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DOI: 10.1055/sos-SD-103-00038

Hopkinson, M. N.; Gouverneur, V.Science of Synthesis Knowledge Updates, (20112122.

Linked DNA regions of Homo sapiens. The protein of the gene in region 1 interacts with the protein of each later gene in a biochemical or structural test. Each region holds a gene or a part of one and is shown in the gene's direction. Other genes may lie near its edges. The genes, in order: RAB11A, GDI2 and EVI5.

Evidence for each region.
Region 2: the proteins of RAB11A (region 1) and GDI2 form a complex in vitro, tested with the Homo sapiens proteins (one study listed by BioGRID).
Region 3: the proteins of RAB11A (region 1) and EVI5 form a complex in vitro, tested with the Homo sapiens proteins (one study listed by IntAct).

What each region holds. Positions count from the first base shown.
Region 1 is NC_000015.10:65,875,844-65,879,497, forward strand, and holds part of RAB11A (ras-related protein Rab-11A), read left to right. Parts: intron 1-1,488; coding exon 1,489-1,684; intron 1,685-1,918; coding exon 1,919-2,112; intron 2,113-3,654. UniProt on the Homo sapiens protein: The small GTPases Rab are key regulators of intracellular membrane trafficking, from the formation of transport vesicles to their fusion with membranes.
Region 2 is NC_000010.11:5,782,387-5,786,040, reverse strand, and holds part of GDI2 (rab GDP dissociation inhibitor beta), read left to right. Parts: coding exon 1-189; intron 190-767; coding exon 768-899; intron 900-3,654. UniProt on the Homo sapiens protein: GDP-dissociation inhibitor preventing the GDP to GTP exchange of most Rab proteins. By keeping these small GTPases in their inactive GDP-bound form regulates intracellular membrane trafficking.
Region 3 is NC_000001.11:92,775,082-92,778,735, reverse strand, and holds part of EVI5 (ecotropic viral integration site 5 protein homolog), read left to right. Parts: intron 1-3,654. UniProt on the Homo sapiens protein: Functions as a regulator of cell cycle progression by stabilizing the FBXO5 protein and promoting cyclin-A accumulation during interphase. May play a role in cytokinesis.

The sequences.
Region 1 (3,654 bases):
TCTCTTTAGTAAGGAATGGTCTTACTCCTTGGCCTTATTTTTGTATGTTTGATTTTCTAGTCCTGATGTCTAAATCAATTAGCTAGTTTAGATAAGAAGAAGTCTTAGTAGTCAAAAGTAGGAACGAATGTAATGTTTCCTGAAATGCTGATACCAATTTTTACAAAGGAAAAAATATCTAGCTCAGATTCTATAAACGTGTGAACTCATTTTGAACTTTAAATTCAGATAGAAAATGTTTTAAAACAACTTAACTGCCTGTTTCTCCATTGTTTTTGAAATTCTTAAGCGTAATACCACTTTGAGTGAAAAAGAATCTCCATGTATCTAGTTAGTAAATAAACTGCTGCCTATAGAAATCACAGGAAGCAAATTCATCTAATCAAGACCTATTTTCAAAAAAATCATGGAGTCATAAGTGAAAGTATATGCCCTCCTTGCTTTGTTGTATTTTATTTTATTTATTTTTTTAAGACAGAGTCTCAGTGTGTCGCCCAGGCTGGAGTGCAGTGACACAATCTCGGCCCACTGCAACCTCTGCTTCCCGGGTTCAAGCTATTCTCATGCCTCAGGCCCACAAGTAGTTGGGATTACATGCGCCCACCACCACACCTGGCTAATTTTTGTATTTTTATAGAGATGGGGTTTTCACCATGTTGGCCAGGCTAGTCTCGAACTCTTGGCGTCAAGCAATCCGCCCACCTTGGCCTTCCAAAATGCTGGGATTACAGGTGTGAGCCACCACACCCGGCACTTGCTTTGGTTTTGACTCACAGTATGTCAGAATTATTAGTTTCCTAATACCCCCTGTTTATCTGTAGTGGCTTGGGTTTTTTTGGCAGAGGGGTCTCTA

The use of (diacetoxyiodo)benzene as an external oxidant enables the oxidative alkynylation of arenes developed by Fuchita and co-workers (see Section to be performed under catalytic conditions.[‌77‌] This process allows the direct synthesis of arylacetylenes via both C(sp2)–H and C(sp)–H bond functionalization from substrates not requiring preactivation. As such, it is a powerful alternative to the widely used Sonogashira reaction between alkynes and aryl halides. 1,3,5-Trimethoxybenzene (2 equiv) and methyl propynoate react to afford the corresponding arylacetylene 51 (R1 = CO2Me) in 72% yield (determined by GC/MS) when treated with chloro(triphenylphosphine)gold(I) (5 mol%) and (diacetoxyiodo)benzene (1.5 equiv) in 1,2-dichloroethane (0.5 M) (Scheme 21). The addition of 1 equivalent of sodium hydrogen carbonate results in an increase in yield to 85% (determined by GC/MS; 81% isolated yield). Notably, no products resulting from homocoupling of the arene (see Section[‌65‌,‌66‌] or hydroarylation of the alkyne[‌78‌] are produced. Alternative oxidants such as tert-butyl hydroperoxide and Selectfluor are not suitable in this process when used in 1,2-dichloroethane. Palladium(II) and copper(I) catalysts lead to recovery of the starting materials. The process can be applied to a variety of electron-rich aromatic and heteroaromatic substrates, including indoles, in generally moderate yields, such as in the preparation of alkynylarenes 52 (Scheme 21). Electron-neutral or electron-poor arenes are not suitable substrates for this transformation whereas alkynes not bearing a carbonyl substituent, such as phenylacetylene, result in lower yields.

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